Now that we’ve reached the halfway point of the South Park season, it would be a good time to take stock on how 2010 has fared so far. It’s no surprise that the show has been a mixed bag of results this season (much as the last few seasons). But this is season14, and it’s REALLY getting up there in age. Results aside, my overriding feeling about the show is this: disconnection. I feel an increasing disconnection from what South Park has become. Too often, the episodes are misguided, the plots are uneven, and the jokes are unintelligent, rehashed, or just bad. For a show that’s succeeded far beyond Trey’s, Matt’s, and Comedy Central’s wildest dreams, I fear South Park is entering an era of irrelevance.
14-1: Sexual Healing
I’ve learned you can just about throw away a South Park season premeire, as they have been consistently shitty for many years now. These are the episodes where Trey and Matt try to spin the off-season’s biggest news story into an often preachy, obvious, and unentertaining episode. Trey and Matt certainly suffer from the time off between seasons, and the results are overwrought and boring. Here they take on the Tiger Woods story, trying to correlate it to a video game in the process. I couldn’t even watch this one to the end. D-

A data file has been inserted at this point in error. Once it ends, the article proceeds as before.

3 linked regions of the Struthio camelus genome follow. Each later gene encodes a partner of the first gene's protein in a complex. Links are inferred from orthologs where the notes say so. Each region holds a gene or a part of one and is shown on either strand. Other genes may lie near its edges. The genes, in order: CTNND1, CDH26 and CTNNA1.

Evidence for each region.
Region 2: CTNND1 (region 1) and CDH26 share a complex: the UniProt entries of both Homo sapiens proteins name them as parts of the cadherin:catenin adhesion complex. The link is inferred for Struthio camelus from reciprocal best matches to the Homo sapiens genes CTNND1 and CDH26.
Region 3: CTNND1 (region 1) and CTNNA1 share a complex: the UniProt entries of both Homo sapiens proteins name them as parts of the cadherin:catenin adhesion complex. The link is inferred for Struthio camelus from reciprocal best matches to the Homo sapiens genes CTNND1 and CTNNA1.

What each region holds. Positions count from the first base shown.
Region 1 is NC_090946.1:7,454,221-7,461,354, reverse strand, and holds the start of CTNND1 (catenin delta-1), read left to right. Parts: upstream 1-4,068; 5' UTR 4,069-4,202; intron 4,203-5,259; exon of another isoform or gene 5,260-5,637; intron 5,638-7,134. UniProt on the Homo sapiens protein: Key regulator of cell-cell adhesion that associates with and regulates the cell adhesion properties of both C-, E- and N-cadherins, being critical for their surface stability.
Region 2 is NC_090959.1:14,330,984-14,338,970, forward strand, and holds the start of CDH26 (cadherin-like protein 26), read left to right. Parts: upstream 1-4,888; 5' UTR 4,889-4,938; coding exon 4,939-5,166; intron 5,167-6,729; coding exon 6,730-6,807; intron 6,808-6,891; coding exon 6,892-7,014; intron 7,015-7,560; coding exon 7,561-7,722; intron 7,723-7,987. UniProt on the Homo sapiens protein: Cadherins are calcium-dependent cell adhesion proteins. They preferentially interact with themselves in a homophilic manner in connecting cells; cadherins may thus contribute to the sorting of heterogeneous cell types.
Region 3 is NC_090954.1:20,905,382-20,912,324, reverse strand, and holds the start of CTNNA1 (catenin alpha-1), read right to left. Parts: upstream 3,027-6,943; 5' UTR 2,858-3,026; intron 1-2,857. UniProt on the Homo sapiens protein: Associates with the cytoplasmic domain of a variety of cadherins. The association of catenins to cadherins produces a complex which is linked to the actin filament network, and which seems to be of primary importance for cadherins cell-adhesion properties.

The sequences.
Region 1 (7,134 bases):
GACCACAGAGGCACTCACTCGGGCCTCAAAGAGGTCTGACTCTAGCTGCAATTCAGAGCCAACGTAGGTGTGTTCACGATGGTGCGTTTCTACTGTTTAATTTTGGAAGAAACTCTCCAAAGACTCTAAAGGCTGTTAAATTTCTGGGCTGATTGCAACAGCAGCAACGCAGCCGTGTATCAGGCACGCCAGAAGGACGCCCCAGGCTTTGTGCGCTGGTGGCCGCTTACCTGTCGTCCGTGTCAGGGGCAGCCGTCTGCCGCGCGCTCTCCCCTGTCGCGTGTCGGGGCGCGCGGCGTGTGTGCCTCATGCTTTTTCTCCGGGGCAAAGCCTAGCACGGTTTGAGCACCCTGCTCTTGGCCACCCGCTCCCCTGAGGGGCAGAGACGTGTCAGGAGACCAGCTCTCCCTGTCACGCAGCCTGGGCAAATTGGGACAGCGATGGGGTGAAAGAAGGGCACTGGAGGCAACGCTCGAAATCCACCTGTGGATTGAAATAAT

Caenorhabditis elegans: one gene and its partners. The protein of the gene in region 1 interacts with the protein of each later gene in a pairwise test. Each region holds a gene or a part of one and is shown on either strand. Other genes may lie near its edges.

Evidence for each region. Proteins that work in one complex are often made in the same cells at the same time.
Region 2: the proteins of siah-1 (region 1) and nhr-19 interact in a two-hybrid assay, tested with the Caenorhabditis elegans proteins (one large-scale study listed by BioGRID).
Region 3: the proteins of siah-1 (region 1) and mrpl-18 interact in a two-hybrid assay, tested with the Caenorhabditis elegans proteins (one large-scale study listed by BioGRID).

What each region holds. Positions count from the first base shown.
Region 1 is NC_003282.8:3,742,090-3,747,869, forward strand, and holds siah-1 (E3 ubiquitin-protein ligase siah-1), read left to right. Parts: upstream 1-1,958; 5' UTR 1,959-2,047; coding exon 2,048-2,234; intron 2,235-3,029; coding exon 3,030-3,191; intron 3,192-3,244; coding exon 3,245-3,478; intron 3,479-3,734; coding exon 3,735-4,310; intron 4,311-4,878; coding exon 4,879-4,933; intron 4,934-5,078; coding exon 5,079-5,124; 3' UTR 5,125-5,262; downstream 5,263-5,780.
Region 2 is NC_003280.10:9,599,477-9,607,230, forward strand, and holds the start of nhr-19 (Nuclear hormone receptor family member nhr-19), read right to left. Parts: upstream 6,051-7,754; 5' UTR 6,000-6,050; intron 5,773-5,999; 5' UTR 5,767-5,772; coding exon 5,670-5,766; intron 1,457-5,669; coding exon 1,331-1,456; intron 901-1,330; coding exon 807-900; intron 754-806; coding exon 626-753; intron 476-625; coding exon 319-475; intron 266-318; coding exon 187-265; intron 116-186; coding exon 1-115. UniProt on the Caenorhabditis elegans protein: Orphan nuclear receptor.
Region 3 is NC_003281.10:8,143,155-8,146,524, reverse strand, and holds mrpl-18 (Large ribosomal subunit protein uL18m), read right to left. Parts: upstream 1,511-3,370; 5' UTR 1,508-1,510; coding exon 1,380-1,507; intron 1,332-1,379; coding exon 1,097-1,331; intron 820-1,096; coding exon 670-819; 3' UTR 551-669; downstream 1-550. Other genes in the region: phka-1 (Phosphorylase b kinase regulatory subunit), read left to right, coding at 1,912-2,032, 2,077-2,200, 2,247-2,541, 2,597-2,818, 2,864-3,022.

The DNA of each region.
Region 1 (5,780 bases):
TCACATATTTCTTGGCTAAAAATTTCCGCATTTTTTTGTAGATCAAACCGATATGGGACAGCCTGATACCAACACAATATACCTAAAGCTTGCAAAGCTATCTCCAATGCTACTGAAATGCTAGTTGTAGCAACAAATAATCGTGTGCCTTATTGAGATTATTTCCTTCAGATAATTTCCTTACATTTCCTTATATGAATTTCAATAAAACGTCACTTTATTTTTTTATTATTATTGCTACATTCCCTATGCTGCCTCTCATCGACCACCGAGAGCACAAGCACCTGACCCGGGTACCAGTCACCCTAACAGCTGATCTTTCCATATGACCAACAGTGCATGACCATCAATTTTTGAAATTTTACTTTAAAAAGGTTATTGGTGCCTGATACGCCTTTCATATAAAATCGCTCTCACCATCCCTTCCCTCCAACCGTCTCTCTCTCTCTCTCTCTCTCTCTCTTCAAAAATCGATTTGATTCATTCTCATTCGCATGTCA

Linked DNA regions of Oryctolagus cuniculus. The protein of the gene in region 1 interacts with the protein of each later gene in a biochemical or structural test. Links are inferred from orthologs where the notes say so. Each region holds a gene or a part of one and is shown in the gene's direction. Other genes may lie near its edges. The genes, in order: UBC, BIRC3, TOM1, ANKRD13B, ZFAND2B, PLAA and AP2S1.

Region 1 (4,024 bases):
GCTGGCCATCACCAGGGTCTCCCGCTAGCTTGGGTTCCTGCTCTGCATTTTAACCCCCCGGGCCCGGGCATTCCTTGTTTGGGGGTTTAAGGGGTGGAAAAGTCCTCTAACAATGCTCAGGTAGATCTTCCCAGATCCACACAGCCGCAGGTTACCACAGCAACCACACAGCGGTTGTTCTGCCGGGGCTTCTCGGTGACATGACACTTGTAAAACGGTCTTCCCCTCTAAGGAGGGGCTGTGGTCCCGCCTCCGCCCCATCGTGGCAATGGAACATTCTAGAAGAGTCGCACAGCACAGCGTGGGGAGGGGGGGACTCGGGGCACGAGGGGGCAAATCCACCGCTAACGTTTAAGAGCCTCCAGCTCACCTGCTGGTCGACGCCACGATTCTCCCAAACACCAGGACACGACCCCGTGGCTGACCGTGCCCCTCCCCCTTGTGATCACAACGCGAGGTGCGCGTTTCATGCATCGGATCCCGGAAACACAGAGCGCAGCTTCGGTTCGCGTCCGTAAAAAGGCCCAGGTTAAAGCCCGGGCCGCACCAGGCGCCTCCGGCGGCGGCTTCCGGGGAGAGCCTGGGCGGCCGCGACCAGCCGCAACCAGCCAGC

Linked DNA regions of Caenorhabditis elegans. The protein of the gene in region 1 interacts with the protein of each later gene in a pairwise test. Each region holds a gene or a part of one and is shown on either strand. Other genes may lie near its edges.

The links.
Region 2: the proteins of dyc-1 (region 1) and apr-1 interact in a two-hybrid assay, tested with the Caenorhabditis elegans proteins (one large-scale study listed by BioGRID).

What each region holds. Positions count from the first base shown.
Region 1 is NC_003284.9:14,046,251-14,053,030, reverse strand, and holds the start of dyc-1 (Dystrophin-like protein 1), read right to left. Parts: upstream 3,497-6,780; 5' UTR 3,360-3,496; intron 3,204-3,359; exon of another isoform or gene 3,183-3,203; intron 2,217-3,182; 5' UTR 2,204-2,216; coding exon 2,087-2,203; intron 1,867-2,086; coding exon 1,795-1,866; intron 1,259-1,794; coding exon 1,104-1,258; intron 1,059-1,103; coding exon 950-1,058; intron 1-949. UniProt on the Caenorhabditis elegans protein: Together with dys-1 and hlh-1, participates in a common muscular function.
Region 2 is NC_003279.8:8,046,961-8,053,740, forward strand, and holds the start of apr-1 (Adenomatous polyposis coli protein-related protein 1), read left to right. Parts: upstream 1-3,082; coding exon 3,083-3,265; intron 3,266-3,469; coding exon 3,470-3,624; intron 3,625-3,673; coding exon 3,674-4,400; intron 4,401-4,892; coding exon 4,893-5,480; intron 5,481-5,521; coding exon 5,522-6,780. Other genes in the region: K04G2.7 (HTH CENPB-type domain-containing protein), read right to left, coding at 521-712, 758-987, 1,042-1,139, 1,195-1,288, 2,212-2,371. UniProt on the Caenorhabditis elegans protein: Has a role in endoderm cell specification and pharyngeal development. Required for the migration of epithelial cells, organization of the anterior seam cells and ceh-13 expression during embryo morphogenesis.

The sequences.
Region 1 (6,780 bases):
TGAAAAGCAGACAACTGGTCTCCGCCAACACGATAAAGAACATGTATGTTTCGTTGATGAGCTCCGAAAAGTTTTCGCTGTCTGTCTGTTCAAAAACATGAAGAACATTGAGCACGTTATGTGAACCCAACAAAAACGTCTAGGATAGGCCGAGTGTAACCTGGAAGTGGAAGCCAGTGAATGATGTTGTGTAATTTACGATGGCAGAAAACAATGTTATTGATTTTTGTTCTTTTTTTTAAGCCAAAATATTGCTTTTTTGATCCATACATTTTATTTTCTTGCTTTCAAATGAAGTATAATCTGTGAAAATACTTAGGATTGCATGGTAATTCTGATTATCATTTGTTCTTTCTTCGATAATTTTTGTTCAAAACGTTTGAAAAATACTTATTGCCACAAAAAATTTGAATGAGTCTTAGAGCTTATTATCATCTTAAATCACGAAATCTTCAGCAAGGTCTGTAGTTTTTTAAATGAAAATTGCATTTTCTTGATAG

14-2: The Tale of Scrotie McBoogerballs
For some misguided reason, Trey and Matt decided to go after J.D. Salinger in this episode, and the result is disgustingly painful. There’s about 10 seconds of redeemable content- the montage where the boys write the book as a satirical, sunshine-and-smiles acoustic song plays. Ok, the language in the book could have been funny. The vomitting IS NOT. It’s actually so unfunny, it’s shaken my belief in this show. Honestly, It’s not even worth writing about, it’s such a bad episode. On a side note, I hate what they’ve done with Butters- he has too much attitude. F